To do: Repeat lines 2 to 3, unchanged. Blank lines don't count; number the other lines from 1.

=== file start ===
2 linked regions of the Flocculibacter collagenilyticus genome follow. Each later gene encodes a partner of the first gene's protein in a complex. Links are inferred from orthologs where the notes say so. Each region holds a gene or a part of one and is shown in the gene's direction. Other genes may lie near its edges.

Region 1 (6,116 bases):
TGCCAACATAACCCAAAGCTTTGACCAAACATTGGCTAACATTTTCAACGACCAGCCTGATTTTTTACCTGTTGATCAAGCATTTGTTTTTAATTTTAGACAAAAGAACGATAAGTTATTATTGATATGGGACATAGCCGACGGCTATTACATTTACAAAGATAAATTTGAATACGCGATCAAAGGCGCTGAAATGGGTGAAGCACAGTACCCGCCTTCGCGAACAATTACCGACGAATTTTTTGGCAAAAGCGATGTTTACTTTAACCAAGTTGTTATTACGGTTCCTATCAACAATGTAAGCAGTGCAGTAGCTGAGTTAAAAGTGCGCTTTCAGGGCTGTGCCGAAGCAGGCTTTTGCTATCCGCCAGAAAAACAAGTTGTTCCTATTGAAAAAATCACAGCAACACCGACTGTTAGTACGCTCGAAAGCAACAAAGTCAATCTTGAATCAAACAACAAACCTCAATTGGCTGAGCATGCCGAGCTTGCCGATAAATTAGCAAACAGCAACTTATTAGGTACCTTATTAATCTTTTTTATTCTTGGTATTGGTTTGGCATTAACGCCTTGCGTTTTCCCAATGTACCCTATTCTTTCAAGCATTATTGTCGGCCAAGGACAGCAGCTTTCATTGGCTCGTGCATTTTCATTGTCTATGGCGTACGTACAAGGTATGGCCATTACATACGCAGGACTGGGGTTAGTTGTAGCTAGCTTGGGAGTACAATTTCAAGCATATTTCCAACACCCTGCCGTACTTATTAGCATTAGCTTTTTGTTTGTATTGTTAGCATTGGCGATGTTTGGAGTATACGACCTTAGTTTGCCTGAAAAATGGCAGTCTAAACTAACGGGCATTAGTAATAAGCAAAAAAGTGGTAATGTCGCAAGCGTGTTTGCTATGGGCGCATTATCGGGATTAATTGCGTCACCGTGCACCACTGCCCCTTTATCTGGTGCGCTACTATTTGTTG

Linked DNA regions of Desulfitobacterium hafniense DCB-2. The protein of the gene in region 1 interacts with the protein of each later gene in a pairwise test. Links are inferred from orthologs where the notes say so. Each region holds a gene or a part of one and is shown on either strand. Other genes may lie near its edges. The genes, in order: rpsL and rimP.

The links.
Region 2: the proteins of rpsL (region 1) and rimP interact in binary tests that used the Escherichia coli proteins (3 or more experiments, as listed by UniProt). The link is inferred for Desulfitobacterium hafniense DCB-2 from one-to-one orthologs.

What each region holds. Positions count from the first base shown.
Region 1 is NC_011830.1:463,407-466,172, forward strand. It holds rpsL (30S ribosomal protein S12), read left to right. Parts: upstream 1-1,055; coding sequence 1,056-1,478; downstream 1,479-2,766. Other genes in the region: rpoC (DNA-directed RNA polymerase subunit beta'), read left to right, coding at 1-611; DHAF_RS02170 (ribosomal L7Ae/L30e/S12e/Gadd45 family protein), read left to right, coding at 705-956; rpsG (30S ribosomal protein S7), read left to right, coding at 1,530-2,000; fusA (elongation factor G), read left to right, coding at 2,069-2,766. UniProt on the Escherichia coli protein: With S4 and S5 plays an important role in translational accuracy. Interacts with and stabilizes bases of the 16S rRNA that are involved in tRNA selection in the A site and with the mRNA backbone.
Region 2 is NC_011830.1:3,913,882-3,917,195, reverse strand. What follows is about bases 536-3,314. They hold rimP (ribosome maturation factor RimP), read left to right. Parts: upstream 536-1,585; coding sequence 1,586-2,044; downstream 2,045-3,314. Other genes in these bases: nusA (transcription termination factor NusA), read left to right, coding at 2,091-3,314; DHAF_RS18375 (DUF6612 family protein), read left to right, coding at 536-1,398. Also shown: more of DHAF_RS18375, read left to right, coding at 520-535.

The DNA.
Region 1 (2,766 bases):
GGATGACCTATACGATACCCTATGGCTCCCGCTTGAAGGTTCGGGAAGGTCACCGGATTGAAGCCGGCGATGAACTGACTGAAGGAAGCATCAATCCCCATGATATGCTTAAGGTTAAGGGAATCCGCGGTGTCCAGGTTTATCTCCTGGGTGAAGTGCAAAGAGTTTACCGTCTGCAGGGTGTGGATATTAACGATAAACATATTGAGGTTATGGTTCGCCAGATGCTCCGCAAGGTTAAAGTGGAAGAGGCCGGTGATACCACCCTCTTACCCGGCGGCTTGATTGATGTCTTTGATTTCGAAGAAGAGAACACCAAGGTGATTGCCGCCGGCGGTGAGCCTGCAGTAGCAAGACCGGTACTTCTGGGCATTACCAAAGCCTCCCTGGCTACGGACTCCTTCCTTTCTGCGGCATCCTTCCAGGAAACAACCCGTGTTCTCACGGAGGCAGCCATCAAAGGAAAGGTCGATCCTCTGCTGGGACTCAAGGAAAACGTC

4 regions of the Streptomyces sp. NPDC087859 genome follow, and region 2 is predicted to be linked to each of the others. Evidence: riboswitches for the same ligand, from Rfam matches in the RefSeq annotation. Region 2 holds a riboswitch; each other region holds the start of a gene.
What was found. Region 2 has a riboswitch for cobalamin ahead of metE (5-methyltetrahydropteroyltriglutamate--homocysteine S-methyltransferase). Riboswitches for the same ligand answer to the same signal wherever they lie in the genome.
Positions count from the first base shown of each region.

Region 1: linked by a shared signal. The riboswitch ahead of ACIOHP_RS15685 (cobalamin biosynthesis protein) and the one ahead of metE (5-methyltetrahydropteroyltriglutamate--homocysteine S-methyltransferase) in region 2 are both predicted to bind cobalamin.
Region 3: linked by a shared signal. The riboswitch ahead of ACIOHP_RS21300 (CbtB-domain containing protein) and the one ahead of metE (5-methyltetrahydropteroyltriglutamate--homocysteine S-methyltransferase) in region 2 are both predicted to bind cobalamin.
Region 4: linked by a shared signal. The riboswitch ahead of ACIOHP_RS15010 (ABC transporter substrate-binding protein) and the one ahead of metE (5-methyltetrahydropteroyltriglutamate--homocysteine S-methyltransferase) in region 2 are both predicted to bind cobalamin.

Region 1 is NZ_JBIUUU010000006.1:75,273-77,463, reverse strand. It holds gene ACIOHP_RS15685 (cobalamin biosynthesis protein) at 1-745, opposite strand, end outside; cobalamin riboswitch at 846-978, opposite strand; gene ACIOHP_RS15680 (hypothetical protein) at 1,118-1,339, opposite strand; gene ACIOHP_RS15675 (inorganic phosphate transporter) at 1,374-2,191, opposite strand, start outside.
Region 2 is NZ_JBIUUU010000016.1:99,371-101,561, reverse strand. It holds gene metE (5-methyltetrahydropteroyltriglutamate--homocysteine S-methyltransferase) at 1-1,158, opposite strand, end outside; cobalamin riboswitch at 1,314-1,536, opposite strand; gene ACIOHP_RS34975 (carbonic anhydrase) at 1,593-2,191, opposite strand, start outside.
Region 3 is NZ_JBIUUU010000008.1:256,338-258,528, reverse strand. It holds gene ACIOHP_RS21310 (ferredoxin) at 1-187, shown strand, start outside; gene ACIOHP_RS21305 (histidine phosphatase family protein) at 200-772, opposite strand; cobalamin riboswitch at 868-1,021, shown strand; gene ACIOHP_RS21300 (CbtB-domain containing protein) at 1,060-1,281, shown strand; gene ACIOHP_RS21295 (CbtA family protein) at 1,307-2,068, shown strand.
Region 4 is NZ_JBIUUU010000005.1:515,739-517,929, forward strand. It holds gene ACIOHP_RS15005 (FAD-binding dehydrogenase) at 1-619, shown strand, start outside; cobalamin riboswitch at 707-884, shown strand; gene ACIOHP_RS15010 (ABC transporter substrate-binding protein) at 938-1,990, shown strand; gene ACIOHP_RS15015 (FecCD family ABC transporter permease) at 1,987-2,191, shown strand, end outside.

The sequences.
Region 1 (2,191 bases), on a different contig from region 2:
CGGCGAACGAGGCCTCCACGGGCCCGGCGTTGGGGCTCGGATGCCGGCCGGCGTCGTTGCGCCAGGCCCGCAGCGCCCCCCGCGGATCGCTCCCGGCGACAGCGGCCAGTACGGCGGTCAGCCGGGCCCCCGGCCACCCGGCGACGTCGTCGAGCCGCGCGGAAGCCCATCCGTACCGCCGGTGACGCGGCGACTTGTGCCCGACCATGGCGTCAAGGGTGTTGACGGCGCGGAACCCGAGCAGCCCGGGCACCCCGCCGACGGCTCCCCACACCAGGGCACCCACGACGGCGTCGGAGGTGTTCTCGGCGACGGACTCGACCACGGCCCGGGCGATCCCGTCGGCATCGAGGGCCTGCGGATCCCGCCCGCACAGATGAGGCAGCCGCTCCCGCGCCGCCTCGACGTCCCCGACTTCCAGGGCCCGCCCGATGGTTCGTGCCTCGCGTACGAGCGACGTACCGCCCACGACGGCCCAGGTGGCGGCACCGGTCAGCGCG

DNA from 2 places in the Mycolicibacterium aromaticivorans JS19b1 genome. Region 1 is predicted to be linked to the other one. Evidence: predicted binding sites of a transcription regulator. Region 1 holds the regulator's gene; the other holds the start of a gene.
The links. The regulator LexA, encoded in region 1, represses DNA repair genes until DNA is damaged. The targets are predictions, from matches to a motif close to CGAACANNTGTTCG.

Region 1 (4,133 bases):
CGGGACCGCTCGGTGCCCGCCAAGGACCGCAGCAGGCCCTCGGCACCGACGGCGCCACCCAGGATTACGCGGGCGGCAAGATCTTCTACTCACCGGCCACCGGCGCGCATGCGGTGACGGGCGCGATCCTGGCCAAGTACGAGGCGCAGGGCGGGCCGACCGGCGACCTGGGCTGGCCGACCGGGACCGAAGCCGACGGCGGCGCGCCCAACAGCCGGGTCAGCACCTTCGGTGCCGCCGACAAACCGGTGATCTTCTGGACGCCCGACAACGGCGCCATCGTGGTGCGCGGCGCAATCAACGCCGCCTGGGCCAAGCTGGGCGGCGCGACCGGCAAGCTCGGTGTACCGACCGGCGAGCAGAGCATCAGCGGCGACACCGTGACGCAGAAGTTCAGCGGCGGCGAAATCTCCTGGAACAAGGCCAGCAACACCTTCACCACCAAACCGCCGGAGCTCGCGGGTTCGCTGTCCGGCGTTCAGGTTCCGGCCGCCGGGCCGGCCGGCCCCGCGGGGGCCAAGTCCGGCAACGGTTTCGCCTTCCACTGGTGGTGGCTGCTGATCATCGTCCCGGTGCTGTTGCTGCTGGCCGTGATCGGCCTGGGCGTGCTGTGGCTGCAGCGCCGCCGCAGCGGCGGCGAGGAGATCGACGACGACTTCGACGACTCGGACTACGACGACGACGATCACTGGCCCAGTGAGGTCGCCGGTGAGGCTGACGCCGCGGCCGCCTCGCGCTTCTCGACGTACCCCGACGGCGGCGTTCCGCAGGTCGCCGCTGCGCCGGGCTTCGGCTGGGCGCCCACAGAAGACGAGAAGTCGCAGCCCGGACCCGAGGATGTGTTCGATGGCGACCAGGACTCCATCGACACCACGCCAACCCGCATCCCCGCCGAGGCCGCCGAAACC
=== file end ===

Region 1 (6,116 bases):
TGCCAACATAACCCAAAGCTTTGACCAAACATTGGCTAACATTTTCAACGACCAGCCTGATTTTTTACCTGTTGATCAAGCATTTGTTTTTAATTTTAGACAAAAGAACGATAAGTTATTATTGATATGGGACATAGCCGACGGCTATTACATTTACAAAGATAAATTTGAATACGCGATCAAAGGCGCTGAAATGGGTGAAGCACAGTACCCGCCTTCGCGAACAATTACCGACGAATTTTTTGGCAAAAGCGATGTTTACTTTAACCAAGTTGTTATTACGGTTCCTATCAACAATGTAAGCAGTGCAGTAGCTGAGTTAAAAGTGCGCTTTCAGGGCTGTGCCGAAGCAGGCTTTTGCTATCCGCCAGAAAAACAAGTTGTTCCTATTGAAAAAATCACAGCAACACCGACTGTTAGTACGCTCGAAAGCAACAAAGTCAATCTTGAATCAAACAACAAACCTCAATTGGCTGAGCATGCCGAGCTTGCCGATAAATTAGCAAACAGCAACTTATTAGGTACCTTATTAATCTTTTTTATTCTTGGTATTGGTTTGGCATTAACGCCTTGCGTTTTCCCAATGTACCCTATTCTTTCAAGCATTATTGTCGGCCAAGGACAGCAGCTTTCATTGGCTCGTGCATTTTCATTGTCTATGGCGTACGTACAAGGTATGGCCATTACATACGCAGGACTGGGGTTAGTTGTAGCTAGCTTGGGAGTACAATTTCAAGCATATTTCCAACACCCTGCCGTACTTATTAGCATTAGCTTTTTGTTTGTATTGTTAGCATTGGCGATGTTTGGAGTATACGACCTTAGTTTGCCTGAAAAATGGCAGTCTAAACTAACGGGCATTAGTAATAAGCAAAAAAGTGGTAATGTCGCAAGCGTGTTTGCTATGGGCGCATTATCGGGATTAATTGCGTCACCGTGCACCACTGCCCCTTTATCTGGTGCGCTACTATTTGTTG